A Distant Melody
by Sarah Sundin
By Sarah Sundin
Los Angeles, California
Monday, June 22, 1942
One whole delicious week together. Allie Miller clung to her best friend’s promise and to the train ticket that would deliver it.
Allie followed an inlaid marble pathway through Union Station and breathed in the glamour of travel and the adventure of her first trip north. Anticipation trilled a song in her heart, but the tune felt thin, a single line of melody with no harmony to make it resonate.
She glanced at her boyfriend, who walked beside her. “I’m sorry you can’t come.”
Baxter shrugged, gazed at a knot of soldiers they passed, and pulled the cigarette from his mouth. “The war didn’t stop just because Betty Jamison decided to get married.”
Allie shrank back from the discordant note. Her bridesmaid duty might seem trivial, but she honored it as much as J. Baxter Hicks did his duties as business manager.
They entered the waiting room, which blended Spanish Colonialism and modern streamlining. A wood-beamed ceiling peaked overhead, and iron chandeliers illuminated hundreds of men in Navy white and blue or Army khaki and olive drab.
None of the men cast Allie a second glance. Yet when Mother rose partway from her seat and beckoned with a gloved hand, she attracted dozens of stares with her blonde beauty.
Father gave Allie his seat. “Your ticket? Is it someplace safe?”
“In my handbag.” She smiled at his protectiveness and settled into the deep leather chair. “And yes, Mother, I asked the porter to be careful with my luggage.”
“Good. Oh, the thought of anything happening to that dress.” She clucked her tongue. “Such a shame, this silk shortage, but you did a lovely job with my old ball gown. Why, you almost look pretty in that dress.”
Allie stiffened but said, “Thank you.” Mother meant well, and Allie could hardly expect a compliment. Nevertheless, sadness swelled in her chest. No—self-pity was nothing but pride in disguise, and she refused to indulge.
“So, Stan, any word on that parts shipment?” Baxter and Father strolled away to lean against the wall. The men could pass for father and son with their brown hair and blue eyes, well-tailored suits, and love for Miller Ball Bearings.
Mother picked a piece of lint from the sleeve of Allie’s tan linen suit. “You’ve only been home one month since graduation, and off you go, gallivanting across the state.”
Allie clutched her purse containing the ticket, purchased with the labor of overcoming Mother’s objections. “It’s only one week, and then I’ll be home to stay.”
“Not for long.” Mother directed her large green eyes—the only good trait Allie inherited—toward Baxter. “You’ve been dating almost five years. He’ll propose soon.”
Baxter stood between towering windows, a dark silhouette framed by shafts of light slanting down through the haze of cigarette smoke.
Sourness shriveled Allie’s mouth, her throat, her stomach. Did all women feel queasy at the thought of proposals? “Time for the arranged marriage.”
Allie snapped her attention back to her mother. “That’s not what I meant to . . . I meant—”
“Good heavens. You don’t think this is arranged, do you?” she asked in a hushed voice. “Yes, Baxter’s the only man your father would ever pass his company down to, but your welfare is our highest consideration, and—”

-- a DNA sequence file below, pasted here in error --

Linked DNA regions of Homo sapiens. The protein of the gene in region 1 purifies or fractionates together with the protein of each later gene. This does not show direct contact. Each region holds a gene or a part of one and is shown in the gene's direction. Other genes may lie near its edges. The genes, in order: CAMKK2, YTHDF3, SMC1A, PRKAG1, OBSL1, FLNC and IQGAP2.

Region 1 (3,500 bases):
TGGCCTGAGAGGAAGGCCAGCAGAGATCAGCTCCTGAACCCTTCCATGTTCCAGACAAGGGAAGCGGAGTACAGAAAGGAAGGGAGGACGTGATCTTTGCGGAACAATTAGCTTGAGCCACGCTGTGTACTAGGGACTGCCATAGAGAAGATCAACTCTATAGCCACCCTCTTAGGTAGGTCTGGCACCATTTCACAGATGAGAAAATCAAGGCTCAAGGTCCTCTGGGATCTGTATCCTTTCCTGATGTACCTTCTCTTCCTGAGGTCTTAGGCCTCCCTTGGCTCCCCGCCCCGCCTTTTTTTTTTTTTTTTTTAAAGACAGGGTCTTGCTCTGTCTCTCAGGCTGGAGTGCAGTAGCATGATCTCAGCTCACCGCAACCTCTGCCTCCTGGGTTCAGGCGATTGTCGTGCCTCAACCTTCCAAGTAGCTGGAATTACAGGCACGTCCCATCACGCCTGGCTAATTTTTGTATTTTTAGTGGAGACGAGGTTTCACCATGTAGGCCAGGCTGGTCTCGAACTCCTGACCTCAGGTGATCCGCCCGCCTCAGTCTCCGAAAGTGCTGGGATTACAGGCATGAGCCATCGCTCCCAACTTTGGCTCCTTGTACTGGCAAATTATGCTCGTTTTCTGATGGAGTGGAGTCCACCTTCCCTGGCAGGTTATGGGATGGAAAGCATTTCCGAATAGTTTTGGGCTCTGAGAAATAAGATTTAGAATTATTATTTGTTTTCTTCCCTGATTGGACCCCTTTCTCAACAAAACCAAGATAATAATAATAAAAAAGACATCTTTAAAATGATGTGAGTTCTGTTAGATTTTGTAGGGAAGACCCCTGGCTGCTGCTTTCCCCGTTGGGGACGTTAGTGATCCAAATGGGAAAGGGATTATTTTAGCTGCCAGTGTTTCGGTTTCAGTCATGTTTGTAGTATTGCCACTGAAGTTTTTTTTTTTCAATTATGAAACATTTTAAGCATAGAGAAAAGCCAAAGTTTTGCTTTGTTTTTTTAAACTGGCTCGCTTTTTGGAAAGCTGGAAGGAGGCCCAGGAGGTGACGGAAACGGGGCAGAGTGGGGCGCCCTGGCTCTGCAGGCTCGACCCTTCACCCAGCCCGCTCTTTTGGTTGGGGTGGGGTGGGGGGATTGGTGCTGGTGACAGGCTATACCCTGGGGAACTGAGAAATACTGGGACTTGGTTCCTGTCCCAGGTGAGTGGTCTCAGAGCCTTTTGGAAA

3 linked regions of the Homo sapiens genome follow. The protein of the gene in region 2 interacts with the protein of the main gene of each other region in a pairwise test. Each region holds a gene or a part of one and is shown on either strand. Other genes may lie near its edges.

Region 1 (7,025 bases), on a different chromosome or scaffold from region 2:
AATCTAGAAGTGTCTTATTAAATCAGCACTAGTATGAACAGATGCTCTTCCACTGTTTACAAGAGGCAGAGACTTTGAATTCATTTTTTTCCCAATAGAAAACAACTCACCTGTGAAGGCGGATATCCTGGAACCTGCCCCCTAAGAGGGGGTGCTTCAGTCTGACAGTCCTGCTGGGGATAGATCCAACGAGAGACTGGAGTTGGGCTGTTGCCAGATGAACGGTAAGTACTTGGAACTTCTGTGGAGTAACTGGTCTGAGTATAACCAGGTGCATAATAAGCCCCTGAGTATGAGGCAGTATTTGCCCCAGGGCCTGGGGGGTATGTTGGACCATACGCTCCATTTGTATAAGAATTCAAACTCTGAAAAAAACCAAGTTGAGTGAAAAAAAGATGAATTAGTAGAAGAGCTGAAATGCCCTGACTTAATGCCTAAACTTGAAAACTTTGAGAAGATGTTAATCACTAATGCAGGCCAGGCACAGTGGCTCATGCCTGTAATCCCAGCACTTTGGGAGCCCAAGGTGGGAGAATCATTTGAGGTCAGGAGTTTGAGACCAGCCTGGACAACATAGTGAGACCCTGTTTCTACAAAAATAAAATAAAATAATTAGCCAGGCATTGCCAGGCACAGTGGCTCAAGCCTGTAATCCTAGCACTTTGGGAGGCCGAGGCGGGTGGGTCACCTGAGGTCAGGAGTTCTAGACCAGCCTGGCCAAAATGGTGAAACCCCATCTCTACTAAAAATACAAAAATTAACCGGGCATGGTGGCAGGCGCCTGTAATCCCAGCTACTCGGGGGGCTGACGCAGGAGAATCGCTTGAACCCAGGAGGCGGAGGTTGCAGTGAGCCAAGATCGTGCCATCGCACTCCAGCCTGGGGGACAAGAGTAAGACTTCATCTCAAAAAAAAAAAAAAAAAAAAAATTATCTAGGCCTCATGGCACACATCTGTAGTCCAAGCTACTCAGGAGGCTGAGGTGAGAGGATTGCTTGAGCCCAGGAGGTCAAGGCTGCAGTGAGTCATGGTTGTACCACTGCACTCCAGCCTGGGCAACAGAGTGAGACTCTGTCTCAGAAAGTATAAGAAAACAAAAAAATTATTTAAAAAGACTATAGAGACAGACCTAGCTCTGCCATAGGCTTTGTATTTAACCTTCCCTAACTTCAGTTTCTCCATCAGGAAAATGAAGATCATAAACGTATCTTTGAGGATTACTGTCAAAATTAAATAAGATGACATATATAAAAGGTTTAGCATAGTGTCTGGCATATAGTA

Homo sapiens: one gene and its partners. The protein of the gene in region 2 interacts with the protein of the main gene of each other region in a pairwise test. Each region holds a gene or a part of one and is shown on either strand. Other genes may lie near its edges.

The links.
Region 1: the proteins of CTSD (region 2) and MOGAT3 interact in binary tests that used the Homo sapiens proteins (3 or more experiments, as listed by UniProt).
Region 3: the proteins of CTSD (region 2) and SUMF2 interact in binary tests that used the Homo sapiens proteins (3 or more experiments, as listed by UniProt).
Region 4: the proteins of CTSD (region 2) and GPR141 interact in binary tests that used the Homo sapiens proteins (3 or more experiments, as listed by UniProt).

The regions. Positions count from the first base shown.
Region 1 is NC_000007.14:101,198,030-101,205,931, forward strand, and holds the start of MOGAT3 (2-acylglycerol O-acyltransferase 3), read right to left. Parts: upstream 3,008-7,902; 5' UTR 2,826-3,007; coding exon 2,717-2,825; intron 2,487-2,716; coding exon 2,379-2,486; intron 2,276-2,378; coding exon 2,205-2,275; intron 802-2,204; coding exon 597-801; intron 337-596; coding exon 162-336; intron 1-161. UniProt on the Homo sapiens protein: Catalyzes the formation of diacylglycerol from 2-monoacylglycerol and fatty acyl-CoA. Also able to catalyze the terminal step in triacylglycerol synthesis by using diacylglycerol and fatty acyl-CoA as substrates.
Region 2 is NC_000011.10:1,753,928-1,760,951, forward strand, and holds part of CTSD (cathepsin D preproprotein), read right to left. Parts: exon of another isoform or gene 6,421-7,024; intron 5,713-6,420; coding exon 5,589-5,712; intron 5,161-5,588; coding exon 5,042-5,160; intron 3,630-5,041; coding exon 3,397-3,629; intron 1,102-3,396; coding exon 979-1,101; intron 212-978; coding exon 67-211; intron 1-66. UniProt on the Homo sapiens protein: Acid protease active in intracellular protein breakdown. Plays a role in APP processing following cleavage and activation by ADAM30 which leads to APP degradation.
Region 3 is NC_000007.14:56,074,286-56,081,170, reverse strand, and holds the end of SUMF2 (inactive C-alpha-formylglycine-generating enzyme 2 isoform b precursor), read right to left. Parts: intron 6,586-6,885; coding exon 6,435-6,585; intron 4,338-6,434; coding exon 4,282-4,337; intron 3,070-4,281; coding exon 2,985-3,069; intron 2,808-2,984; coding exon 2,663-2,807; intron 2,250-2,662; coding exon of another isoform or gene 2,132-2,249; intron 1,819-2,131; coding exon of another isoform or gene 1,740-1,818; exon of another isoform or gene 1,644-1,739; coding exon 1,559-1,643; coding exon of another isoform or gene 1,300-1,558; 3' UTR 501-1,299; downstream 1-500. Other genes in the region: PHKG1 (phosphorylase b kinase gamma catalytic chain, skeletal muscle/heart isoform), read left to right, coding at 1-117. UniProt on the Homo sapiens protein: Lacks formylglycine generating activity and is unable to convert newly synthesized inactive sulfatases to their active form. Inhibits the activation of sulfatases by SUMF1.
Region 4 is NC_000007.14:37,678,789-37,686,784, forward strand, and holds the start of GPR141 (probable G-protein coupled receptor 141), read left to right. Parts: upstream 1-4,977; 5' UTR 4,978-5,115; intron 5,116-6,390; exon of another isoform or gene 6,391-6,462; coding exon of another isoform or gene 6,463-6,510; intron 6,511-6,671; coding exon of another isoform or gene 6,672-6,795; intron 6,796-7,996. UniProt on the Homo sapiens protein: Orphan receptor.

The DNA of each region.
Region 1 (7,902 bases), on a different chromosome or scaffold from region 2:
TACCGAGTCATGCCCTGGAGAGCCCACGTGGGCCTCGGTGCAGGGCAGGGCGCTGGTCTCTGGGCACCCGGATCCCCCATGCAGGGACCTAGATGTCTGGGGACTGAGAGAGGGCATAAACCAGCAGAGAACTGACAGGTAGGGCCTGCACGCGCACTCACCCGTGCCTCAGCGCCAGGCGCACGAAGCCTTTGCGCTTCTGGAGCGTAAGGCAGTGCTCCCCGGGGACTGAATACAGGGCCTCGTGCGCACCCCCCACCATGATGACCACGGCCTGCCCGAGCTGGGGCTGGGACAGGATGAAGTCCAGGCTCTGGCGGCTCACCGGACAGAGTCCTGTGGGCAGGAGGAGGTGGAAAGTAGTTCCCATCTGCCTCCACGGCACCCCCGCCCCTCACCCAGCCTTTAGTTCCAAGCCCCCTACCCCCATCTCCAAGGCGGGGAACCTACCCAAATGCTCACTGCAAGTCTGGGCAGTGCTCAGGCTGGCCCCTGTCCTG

“I know. I know.” Tension squeezed Allie’s voice up half an octave, and she tried to smile away her mother’s worries. “I know Baxter’s a gift.”
Mother’s expression hinted at the approval that eluded Allie. “Isn’t he? He’s a fine young man and he’ll make you so happy.”
Happy? Baxter Hicks would never fulfill her childhood dreams of love, but he could give her a family, Lord willing, which would be enough to satisfy. Besides, this marriage was best for her parents, for Baxter, and for Allie herself. A dream made a worthy sacrifice.
So why did her heart strain for the missing notes?
Lt. Walter Novak leaned back against the wall at Union Station, one foot propped on his duffel. The coolness of the wall seeped through the wool of his uniform jacket. Felt good. Almost as good as the mattress the night before at the home of Frank Kilpatrick, his best friend in the 306th Bombardment Group. His last furlough—ten good nights’ sleep, thirty good meals, then back to base and off to combat. Finally he would get to use his God-given talents as a pilot and do something worthwhile.
Walt peered inside his lunch bag. Eileen was awfully nice to make him a chicken salad sandwich. After all, she had her husband home for the first time in months, three whooping little boys, and a belly swollen with another Kilpatrick.
Walt pulled out the best part of the meal—an orange from the Kilpatricks’ tree—large and glossy and chockful of sugar. He planted a kiss on the skin, as nubby-smooth as the leather of his flight jacket. “Hello, sweetheart.” To get this prize, he’d used a ladder to bypass dozens of lesser oranges in easy reach. Frank called him pigheaded.
Walt grinned at the memory. “Not pigheaded. Persistent.” After a year of Army food, he longed for fresh fruit. As boys, he and his two older brothers would sprawl on the grass and eat nectarines until Mom pestered them to save some for jam, and they’d sneak plums just before they were ripe and claim the birds must have nabbed them.